Bread #10 is coming up on Monday but I can't wait any longer to post my findings so I will post again soon after my final test. I plan to try my new Lodge 5 quart enameled cast iron Dutch oven which I strongly anticipate to be the ultimate baking container for this bread. And because it will limit the sideways spread of the dough, I am able to try increasing the hydration of the dough to 80%--close to my ciabatta--to have even more open holes in the bread. Meantime here are my findings and tips to date:
Pros: Speed of mixing, flexibility to fit into your time schedule, excellent texture and good flavor. Baking in a preheated Dutch oven is ideal for those who don’t have baking stones.
Cons: Decreased shelf life, less flavor dimension. My Favorite Container for Baking this Bread Baking the bread on a baking stone with steam (see below) results in a 9 inch by 3-1/2 high loaf but using a 5 quart enameled cast iron or seasoned cast iron Dutch oven results in 7-1/2 inch by almost 4 inch high loaf which is my preference. In a larger Dutch oven the bread will be the same size as on a baking stone.
Steam: If not using a Dutch oven: Using the steamer together with the steamer lid (see below) resulted in the shiniest crust, best color, thinnest most crisp crust, and most chewy crust and crumb. The steamer is also very effective if using an oven stone without the lid and cracking open the oven door just enough to insert the nozzle and steam the oven for about 1 minute. A hand-full of ice cubes, tossed into a preheated cast iron pan set on the floor of the oven is the next best thing to the steamer. Though not as effective as the steamer it is much better than spritzing which causes the oven temperature to fall a good (actually I mean BAD) 25˚F every time the oven door is opened.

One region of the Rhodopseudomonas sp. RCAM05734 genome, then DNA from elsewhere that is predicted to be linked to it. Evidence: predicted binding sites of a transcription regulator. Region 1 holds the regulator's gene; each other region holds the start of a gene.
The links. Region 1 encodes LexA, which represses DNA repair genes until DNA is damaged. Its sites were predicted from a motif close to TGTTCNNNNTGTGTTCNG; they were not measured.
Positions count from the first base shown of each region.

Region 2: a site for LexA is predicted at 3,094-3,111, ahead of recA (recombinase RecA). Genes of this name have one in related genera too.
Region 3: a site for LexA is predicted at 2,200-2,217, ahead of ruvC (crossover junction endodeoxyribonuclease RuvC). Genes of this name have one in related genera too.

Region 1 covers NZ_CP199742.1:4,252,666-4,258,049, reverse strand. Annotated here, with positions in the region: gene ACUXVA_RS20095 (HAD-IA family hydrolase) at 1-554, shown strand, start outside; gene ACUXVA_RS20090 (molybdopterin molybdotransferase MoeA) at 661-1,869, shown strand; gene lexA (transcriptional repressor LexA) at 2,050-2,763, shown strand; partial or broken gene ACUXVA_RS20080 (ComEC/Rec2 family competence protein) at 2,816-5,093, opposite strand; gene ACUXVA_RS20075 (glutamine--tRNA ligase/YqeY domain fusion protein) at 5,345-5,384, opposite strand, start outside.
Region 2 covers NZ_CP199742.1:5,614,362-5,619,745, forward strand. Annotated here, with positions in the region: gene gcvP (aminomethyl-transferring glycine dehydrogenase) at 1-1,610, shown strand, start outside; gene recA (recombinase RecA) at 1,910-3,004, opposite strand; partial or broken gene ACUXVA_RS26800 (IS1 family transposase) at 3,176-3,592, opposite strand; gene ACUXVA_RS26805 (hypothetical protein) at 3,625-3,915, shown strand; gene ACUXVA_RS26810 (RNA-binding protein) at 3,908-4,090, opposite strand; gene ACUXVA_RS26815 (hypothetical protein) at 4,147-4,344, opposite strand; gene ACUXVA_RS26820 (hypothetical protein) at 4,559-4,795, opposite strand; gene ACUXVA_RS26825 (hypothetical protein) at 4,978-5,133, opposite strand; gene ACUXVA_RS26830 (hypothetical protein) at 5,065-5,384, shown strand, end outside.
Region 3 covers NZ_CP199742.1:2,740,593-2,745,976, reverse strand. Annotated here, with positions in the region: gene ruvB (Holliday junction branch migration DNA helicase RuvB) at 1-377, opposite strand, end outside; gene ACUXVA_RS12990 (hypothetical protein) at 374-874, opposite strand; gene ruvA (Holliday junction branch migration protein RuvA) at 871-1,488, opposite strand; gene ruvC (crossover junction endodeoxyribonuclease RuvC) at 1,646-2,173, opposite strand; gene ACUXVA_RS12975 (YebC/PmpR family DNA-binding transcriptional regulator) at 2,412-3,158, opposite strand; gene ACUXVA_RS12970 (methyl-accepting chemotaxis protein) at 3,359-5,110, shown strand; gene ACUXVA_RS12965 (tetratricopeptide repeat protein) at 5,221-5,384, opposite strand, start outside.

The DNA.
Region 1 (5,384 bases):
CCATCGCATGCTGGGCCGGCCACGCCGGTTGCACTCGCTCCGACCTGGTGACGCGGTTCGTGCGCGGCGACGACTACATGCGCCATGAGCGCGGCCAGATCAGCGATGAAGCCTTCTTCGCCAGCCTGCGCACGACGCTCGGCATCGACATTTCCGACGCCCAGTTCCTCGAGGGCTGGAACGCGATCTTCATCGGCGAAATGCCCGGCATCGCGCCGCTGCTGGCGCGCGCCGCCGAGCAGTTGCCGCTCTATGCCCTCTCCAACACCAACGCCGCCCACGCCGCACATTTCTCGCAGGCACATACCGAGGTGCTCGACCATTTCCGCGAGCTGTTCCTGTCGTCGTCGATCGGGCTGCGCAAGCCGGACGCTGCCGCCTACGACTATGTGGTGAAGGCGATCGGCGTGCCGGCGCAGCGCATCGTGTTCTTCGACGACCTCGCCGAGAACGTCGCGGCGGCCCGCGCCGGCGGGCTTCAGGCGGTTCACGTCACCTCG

Additions I find that using 100% white wheat flour results in the largest holes. 7-1/2% whole wheat flour closes the holes somewhat but adds lovely flavor. When I add whole wheat flour I use 1/2 tablespoon more water (total 360 grams).
Tips Use your fingers to mix the dough, reaching to the bottom to ensure that all the flour particles get moistened, without overworking the dough. I’ve stuck to the 18 hour first rise at 70˚F/22˚C. and 2 hour shaped rise at 80˚F/26˚C. I’ve found in general that a warmer shaped rise results in a more open crumb. The dough is ready to bake when you poke it gently with your fingertip and it fills in slowly. I’ve found it to be consistently 8 inches by almost 2-1/2 inches in size at this point.
To keep the sticky dough from sticking to the towel, it’s best to use a coarse-weave towel and bran. Flour absorbs too much into the dough. To avoid bran flying all over the kitchen, brush any excess from the towel. The top of the dough should feel slightly dry but if not, dust it with a little flour. Use the towel to invert the dough onto the counter and with floured hands, lift the dough and gently lower it into the pot, being very careful to avoid touching the hot sides. In my oven,
I bake the bread at 450˚F/230˚C. for 20 minutes. Then without the lid for 10 minutes. To keep the bottom from over-browning I set the bread on a baking sheet and return it to the oven for 5 minutes with the door propped partially ajar. (This allows moisture to escape and helps to keep the crust crisp.)
My (Almost) Final Recipe Weights and Volume
Harvest King flour or half unbleached all-purpose half bread flour: 468 grams (about 3 cups)
room temperature water: 354 grams, 1-1/2 cups (I’m trying 382 grams/1- 2/3 cups water for an 80% hydration in my new Lodge enameled cast iron Dutch oven next)
instant yeast: 0.8 grams/1/4 teaspoon
salt: 10 grams/1-2/3 teaspoons
The New Steamer I adore this steaming device for rustic loaves not baked in a Dutch oven, and use it in my Wolf oven with oven stone in place and without the lid. But in my country Gaggenau I’ll use it with the accompanying lid because even when not set on convection the fan vents out the air and moisture along with it. (Moisture is vital during the first 10 minutes of bread baking for the best crust and crumb.)